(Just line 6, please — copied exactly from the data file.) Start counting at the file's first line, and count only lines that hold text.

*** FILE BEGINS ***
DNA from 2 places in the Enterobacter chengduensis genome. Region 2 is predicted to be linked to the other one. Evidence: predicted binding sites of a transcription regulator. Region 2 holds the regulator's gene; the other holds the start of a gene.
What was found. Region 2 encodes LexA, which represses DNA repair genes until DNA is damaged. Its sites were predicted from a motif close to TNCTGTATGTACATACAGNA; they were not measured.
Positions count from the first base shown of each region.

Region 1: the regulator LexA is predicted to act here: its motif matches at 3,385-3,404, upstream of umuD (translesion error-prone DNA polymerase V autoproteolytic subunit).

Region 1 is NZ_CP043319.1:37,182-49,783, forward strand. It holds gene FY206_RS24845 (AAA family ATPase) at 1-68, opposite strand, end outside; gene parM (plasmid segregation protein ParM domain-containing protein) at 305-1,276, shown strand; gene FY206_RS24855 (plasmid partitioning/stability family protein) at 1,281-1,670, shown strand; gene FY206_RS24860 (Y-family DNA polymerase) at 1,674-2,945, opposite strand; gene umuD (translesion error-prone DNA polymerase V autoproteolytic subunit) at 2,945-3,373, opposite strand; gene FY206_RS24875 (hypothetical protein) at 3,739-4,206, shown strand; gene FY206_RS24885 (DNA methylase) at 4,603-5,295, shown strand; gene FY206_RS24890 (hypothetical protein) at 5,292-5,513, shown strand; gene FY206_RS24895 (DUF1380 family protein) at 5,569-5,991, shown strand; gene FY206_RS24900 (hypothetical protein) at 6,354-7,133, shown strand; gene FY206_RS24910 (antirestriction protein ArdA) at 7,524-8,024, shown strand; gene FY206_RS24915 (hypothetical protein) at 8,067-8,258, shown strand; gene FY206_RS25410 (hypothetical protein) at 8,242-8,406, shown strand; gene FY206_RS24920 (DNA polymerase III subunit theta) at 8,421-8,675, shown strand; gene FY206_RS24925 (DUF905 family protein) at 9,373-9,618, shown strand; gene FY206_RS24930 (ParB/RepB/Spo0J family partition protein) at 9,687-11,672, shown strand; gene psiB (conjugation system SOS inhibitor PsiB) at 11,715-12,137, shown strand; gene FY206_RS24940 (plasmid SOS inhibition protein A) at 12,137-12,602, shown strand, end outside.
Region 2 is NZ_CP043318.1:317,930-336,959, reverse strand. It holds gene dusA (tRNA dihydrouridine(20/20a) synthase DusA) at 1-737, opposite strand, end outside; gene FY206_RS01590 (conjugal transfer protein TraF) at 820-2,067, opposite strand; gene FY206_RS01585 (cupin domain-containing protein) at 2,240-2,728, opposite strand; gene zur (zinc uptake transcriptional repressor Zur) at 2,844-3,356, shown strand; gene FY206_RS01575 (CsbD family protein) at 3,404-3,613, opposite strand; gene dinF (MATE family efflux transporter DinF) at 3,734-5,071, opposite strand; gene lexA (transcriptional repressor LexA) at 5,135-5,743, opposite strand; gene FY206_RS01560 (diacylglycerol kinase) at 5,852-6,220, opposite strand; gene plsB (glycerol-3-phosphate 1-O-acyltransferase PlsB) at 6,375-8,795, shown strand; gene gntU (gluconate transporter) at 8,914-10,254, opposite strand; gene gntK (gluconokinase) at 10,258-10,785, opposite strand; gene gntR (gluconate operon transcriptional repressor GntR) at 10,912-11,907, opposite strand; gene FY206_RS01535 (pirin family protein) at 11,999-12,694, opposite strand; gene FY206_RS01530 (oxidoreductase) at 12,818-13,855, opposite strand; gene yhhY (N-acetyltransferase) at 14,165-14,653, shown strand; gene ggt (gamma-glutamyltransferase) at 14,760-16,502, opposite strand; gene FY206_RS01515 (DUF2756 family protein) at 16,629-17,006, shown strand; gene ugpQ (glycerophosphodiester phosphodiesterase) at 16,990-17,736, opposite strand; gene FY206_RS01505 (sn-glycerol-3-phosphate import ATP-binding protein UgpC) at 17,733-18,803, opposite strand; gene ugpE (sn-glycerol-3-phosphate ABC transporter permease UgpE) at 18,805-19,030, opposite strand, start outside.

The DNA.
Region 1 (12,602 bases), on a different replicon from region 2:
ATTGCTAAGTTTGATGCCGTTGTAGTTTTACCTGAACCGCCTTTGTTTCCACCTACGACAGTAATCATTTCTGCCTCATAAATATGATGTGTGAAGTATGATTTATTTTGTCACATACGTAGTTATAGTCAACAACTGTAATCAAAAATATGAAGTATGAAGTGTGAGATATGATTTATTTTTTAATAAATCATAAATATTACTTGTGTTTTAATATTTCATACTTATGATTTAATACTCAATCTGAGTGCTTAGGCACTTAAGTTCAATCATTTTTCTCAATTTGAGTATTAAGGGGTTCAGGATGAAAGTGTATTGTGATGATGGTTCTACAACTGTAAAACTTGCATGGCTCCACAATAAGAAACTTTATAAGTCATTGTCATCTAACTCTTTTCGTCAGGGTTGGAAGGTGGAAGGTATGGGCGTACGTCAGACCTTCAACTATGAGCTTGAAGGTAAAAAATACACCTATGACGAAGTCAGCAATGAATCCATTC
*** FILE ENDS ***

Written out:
Region 2 is NZ_CP043318.1:317,930-336,959, reverse strand. It holds gene dusA (tRNA dihydrouridine(20/20a) synthase DusA) at 1-737, opposite strand, end outside; gene FY206_RS01590 (conjugal transfer protein TraF) at 820-2,067, opposite strand; gene FY206_RS01585 (cupin domain-containing protein) at 2,240-2,728, opposite strand; gene zur (zinc uptake transcriptional repressor Zur) at 2,844-3,356, shown strand; gene FY206_RS01575 (CsbD family protein) at 3,404-3,613, opposite strand; gene dinF (MATE family efflux transporter DinF) at 3,734-5,071, opposite strand; gene lexA (transcriptional repressor LexA) at 5,135-5,743, opposite strand; gene FY206_RS01560 (diacylglycerol kinase) at 5,852-6,220, opposite strand; gene plsB (glycerol-3-phosphate 1-O-acyltransferase PlsB) at 6,375-8,795, shown strand; gene gntU (gluconate transporter) at 8,914-10,254, opposite strand; gene gntK (gluconokinase) at 10,258-10,785, opposite strand; gene gntR (gluconate operon transcriptional repressor GntR) at 10,912-11,907, opposite strand; gene FY206_RS01535 (pirin family protein) at 11,999-12,694, opposite strand; gene FY206_RS01530 (oxidoreductase) at 12,818-13,855, opposite strand; gene yhhY (N-acetyltransferase) at 14,165-14,653, shown strand; gene ggt (gamma-glutamyltransferase) at 14,760-16,502, opposite strand; gene FY206_RS01515 (DUF2756 family protein) at 16,629-17,006, shown strand; gene ugpQ (glycerophosphodiester phosphodiesterase) at 16,990-17,736, opposite strand; gene FY206_RS01505 (sn-glycerol-3-phosphate import ATP-binding protein UgpC) at 17,733-18,803, opposite strand; gene ugpE (sn-glycerol-3-phosphate ABC transporter permease UgpE) at 18,805-19,030, opposite strand, start outside.